Post states she thinks we will see more one-story homes and that small bathrooms are gone for good. The kitchen as a stand alone room is in the history books as well. Kitchens and family rooms are one in the same now. She is having frequent requests for more integrated children's rooms that feature alcoves to hold computers, printers and other technology. I also found it interesting Jennifer feels living rooms are a very important part of a home's structure providing a formality that is necessary.



















Post is a Hamilton, Ohio native and received her degree from University of Cincinnati. After her dreams of being a set designer and filmmaker were dashed, she earned her master's degree in art from Michigan State University. She then went on to University of London and elsewhere in Europe to learn about art and architecture.

In the next years she held a number of jobs including art directing, working in film and for several designers as well as styling window displays. Again, in her methodical style, she learned and saved her money, waiting for the right time to make her move.

At 30, she decided to open her own design studio in the Hamptons on a little country road in a huge old barn. It wasn't in a premium location but Post knew it could be fabulous. She paid $500 rent and did most of the fix-up work herself. She white lacquered the barn floors and took white oil based paint to the barn walls. "A hallowed angelic space" in her words to be exact. She got her first break with a wipe-out of her store inventory, a $100,000 check and an agreement to design this new client's apartment in New York.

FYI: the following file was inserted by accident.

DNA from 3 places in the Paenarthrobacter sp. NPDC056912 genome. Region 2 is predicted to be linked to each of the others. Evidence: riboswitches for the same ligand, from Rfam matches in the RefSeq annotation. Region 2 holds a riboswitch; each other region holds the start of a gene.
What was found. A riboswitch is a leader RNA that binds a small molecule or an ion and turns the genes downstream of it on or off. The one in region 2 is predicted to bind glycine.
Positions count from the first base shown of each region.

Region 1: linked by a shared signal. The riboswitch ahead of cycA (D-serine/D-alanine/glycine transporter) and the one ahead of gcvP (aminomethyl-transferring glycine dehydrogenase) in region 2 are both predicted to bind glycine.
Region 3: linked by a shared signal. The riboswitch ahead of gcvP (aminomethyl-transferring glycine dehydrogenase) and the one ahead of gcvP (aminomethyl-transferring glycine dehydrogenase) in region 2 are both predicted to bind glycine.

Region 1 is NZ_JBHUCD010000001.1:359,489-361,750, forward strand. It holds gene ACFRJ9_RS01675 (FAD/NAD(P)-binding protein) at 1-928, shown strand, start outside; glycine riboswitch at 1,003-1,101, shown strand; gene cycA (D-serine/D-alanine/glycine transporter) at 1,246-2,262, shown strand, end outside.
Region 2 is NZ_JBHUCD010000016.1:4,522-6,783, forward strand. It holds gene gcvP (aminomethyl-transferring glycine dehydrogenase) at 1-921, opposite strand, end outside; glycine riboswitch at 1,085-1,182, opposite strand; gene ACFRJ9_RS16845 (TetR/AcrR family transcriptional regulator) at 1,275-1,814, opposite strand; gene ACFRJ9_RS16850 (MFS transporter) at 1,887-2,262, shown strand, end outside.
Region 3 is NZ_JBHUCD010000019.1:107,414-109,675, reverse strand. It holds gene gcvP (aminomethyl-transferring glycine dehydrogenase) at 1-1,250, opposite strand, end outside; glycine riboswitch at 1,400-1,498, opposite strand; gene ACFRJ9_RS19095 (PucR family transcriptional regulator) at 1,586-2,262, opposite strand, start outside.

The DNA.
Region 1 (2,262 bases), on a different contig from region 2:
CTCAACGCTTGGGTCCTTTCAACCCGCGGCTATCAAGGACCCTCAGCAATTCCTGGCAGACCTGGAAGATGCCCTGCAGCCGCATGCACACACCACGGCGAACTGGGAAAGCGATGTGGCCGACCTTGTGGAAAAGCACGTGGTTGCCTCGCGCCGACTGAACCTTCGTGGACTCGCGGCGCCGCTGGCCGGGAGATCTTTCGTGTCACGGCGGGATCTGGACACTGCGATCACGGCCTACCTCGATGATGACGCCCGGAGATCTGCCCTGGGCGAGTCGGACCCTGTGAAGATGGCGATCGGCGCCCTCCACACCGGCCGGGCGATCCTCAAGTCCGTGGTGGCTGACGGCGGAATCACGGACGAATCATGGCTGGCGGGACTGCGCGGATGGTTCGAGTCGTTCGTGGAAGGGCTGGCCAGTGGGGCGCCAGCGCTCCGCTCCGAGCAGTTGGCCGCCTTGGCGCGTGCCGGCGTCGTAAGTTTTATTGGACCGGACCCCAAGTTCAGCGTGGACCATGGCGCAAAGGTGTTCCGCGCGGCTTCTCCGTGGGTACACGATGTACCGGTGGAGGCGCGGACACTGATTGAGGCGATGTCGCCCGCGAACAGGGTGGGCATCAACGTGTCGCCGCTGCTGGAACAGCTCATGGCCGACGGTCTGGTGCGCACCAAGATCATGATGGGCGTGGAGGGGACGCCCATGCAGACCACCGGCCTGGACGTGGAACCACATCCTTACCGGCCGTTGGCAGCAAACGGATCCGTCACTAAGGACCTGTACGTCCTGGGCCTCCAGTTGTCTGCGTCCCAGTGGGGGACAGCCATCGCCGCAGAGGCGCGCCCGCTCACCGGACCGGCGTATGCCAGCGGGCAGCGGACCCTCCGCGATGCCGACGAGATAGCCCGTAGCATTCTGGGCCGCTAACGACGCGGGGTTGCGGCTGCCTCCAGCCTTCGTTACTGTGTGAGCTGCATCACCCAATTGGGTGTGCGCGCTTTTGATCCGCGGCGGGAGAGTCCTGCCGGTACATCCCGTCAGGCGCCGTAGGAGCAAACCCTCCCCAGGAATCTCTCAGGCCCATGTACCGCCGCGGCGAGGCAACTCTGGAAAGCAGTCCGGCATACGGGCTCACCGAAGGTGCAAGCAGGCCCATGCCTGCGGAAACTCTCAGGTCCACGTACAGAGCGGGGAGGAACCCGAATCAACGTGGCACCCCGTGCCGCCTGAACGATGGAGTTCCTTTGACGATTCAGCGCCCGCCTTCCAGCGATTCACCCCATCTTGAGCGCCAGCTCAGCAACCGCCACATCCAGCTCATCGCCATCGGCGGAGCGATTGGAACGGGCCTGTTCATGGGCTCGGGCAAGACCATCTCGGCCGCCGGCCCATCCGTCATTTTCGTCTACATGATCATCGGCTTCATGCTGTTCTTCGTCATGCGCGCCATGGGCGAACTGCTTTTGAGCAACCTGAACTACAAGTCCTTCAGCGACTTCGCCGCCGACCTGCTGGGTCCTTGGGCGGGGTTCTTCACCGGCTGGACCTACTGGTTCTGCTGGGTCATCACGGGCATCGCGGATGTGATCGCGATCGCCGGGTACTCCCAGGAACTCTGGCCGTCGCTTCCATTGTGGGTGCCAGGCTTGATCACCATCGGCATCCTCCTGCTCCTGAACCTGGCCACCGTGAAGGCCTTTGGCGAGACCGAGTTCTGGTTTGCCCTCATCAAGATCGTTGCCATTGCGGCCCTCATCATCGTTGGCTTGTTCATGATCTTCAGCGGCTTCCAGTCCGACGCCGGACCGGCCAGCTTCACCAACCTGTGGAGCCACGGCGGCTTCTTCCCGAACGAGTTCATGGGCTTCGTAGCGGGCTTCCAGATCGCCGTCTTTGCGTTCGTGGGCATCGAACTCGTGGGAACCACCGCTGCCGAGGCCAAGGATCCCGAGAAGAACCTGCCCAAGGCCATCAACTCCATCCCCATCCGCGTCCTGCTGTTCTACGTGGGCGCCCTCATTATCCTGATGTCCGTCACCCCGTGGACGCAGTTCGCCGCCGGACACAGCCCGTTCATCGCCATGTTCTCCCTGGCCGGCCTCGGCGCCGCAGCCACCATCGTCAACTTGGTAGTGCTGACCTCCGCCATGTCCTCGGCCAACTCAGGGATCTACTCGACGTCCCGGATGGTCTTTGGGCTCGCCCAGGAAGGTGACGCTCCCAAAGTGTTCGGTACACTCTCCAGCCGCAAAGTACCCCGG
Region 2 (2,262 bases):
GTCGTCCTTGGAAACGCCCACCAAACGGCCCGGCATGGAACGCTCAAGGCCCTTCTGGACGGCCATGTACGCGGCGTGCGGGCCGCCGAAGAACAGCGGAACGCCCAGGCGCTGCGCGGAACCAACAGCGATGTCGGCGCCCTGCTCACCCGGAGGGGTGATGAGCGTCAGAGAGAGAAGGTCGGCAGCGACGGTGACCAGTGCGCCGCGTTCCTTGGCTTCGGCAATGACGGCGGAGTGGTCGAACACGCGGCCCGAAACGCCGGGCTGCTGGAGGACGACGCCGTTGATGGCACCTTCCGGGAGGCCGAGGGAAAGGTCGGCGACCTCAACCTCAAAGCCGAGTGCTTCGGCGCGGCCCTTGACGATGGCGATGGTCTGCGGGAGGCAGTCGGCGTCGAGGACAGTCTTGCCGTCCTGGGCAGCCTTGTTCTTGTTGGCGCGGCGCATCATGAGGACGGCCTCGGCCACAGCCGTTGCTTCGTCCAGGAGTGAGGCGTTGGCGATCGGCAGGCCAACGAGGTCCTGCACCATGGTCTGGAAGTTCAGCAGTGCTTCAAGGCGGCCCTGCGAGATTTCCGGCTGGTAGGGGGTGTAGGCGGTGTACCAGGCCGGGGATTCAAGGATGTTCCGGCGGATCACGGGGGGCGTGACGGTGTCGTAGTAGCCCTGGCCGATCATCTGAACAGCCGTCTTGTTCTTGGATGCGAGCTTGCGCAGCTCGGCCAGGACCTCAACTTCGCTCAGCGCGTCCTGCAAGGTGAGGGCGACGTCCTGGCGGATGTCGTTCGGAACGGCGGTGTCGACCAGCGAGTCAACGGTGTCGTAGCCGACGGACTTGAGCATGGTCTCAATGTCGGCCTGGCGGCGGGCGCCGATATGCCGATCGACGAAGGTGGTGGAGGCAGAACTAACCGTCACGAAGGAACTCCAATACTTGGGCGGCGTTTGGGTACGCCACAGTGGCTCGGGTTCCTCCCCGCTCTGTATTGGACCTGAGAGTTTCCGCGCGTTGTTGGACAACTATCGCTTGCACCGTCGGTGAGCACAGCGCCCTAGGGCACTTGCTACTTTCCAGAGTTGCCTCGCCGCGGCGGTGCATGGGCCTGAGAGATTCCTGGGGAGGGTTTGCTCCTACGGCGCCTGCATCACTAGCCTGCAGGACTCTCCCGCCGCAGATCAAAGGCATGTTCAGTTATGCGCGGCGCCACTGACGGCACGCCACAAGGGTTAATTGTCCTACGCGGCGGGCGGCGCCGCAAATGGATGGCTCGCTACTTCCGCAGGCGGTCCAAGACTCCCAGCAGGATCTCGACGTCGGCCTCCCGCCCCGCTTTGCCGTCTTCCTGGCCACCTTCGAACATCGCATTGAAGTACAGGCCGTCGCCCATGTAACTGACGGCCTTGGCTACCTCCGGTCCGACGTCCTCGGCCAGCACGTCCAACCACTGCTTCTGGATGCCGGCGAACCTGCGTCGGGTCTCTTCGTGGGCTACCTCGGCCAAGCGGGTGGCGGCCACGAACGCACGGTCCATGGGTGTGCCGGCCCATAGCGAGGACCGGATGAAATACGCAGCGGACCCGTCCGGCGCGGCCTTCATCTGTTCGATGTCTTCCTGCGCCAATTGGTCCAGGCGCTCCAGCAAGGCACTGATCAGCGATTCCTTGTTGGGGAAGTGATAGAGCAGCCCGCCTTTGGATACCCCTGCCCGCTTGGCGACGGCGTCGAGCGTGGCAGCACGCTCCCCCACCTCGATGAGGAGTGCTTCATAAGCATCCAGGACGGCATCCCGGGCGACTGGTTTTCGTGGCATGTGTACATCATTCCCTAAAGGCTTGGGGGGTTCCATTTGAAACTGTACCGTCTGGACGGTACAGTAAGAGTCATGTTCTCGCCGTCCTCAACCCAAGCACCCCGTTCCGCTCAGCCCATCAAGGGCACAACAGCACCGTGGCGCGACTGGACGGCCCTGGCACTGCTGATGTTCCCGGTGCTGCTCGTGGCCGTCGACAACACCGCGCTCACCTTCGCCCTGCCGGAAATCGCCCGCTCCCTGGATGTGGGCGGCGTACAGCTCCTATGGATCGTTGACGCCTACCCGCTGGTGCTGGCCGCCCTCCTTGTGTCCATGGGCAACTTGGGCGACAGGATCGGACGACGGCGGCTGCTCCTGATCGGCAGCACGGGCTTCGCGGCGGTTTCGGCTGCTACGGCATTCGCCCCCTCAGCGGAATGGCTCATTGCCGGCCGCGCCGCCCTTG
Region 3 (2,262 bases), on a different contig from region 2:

Even with this break, opening her New York office was a major challenge. Post remembers it being more important to buy stationery and business cards than to eat well. So she lived off cucumbers and worked, worked, worked.

She claims her Midwest upbringing is what has lead to her success today, "It's reflected in my self-discipline, my work ethic, my appreciation of life, and my attention to my health. I say this in every interview: There's nothing better than the Midwestern value system. I'm so proud of my background and the freedom my parents gave me as a child. Maybe I can't play a musical instrument, or sing a note, or dance worth a darn. I've never run a marathon. But I happen to be talented in design and space and materiality. That's who I am today. And (my success) comes from a basic integrity, a solid upbringing and a positive attitude."















In Jennifer Post's words, "I'm a modernist. I don't like it when people say that modern has to be cold. I'm for those people who want volume and light and space and elegance. Elegance! Elegance! Elegance! Elegance doesn't have to be brocades and heavy materials. I'm for the confident person who wants life to be easier. When you have less, life is less complicated."

I was already a huge Jennifer Post fan, but after researching this "post", no pun intended, I'm even more committed to loving her work. I'm always fascinated by the individuals behind beautiful and inspiring interiors, whether it's the people who live in them or the designers who make their dreams come to reality.

Jennifer's commitment to her work and design aesthetic is to be commended. I'm, for one, so glad to know more about this phenomenally talented woman. I think we will be seeing much more from her in the design future.

We'll talk soon.

Gwen